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Today, bus manufacturer New Flyer of America released a document outlining a diversity initiative that the company is calling a “Community Benefits Framework.” The Framework includes a slate of wholly unenforceable, hollow promises on serious issues like diversity, health and safety, training, and more.

In October, a diverse coalition of workers and community groups, including the NAACP, released a report revealing allegations of discrimination, harassment, and retaliation. Instead of dealing with these complaints, New Flyer began the process of creating what community members and workers called a fraudulent “Community Benefits Framework.”

Drafted by a New-York based consultant without connections to the Anniston community, the Framework released today is nothing more than a heavy-handed attempt to shut down the coalition, the Alabama Coalition for Community Benefits, which has been organizing to hold New Flyer accountable by demanding the company negotiate real programs to solve the problems raised by workers through a national Community Benefits Agreement.

A national CBA is a legal agreement that would establish real and enforceable commitments around equitable hiring practices, training, and apprenticeship programs. The company’s Framework is decidedly not an agreement – the document was developed by the company itself, with the help of a consultant, not through negotiation with workers or Anniston community members. New Flyer’s Framework is a mere PR exercise aimed at appeasing investors and manufacturing the consent of their workforce.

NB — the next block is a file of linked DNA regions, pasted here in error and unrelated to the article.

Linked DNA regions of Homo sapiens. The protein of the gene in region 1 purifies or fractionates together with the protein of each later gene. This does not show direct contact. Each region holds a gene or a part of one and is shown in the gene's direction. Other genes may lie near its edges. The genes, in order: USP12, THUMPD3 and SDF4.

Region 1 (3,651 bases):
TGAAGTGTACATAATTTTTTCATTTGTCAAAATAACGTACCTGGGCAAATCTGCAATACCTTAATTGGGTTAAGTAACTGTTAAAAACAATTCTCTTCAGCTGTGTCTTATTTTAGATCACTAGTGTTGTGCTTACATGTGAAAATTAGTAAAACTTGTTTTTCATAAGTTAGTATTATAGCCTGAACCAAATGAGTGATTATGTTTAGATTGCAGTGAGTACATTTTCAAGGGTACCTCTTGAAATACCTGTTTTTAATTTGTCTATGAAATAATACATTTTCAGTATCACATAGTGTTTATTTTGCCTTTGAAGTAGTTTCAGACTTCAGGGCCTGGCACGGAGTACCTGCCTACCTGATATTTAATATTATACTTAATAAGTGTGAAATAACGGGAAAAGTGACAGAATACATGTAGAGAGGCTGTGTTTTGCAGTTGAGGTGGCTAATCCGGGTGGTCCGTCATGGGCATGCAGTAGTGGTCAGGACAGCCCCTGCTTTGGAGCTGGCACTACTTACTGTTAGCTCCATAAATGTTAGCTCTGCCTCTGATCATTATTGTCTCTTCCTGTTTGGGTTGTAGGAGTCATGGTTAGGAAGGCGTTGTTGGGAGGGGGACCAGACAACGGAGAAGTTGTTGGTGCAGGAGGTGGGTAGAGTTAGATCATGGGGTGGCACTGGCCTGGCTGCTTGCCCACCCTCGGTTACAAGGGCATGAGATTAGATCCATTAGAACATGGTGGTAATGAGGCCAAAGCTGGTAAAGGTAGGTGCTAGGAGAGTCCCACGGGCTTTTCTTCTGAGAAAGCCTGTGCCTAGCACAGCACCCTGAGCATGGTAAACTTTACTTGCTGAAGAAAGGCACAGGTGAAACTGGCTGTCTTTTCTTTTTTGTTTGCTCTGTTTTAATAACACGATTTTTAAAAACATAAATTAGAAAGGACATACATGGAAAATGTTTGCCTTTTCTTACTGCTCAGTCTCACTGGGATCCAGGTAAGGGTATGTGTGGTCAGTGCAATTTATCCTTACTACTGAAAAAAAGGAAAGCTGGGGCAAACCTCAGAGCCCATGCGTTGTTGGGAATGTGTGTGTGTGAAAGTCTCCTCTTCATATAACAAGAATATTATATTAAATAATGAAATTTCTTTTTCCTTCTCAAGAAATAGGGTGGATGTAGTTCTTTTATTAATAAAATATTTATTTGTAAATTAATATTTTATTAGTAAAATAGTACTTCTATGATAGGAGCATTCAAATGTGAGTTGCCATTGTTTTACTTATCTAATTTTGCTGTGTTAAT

The Framework itself is deeply flawed. For one, there is a clear lack of enforceability: New Flyer says they will receive quarterly reports on their progress towards commitments, but these reports will go to New Flyer leadership and TDC; there is no indication that they will be made public. Moreover, the Framework does not actually establish what those commitments are. The Framework says New Flyer will pay the prevailing wage for the area, but does not say how they will calculate it. The company does not make any commitments around benefits at all. They promise a “social service” program for “employees in need,” without recognizing that if New Flyer were providing living wages and benefits, their employees would not be in need. They also do not say how many employees this program will cover. New Flyer says they will work to “bolster community outreach, recruitment and placement” for workers who do not traditionally have access to manufacturing careers, but do not set any actual targets around diversity. Nor does New Flyer identify concrete steps the company can take to foster diversity aside from promising to “base all employment decisions on job requirements.” New Flyer isn’t committing to clear numbers or benchmarks in any of their promises. And on top of all of this – New Flyer is planning to enforce the Framework itself, rather than having alleged violations be adjudicated by a neutral third party.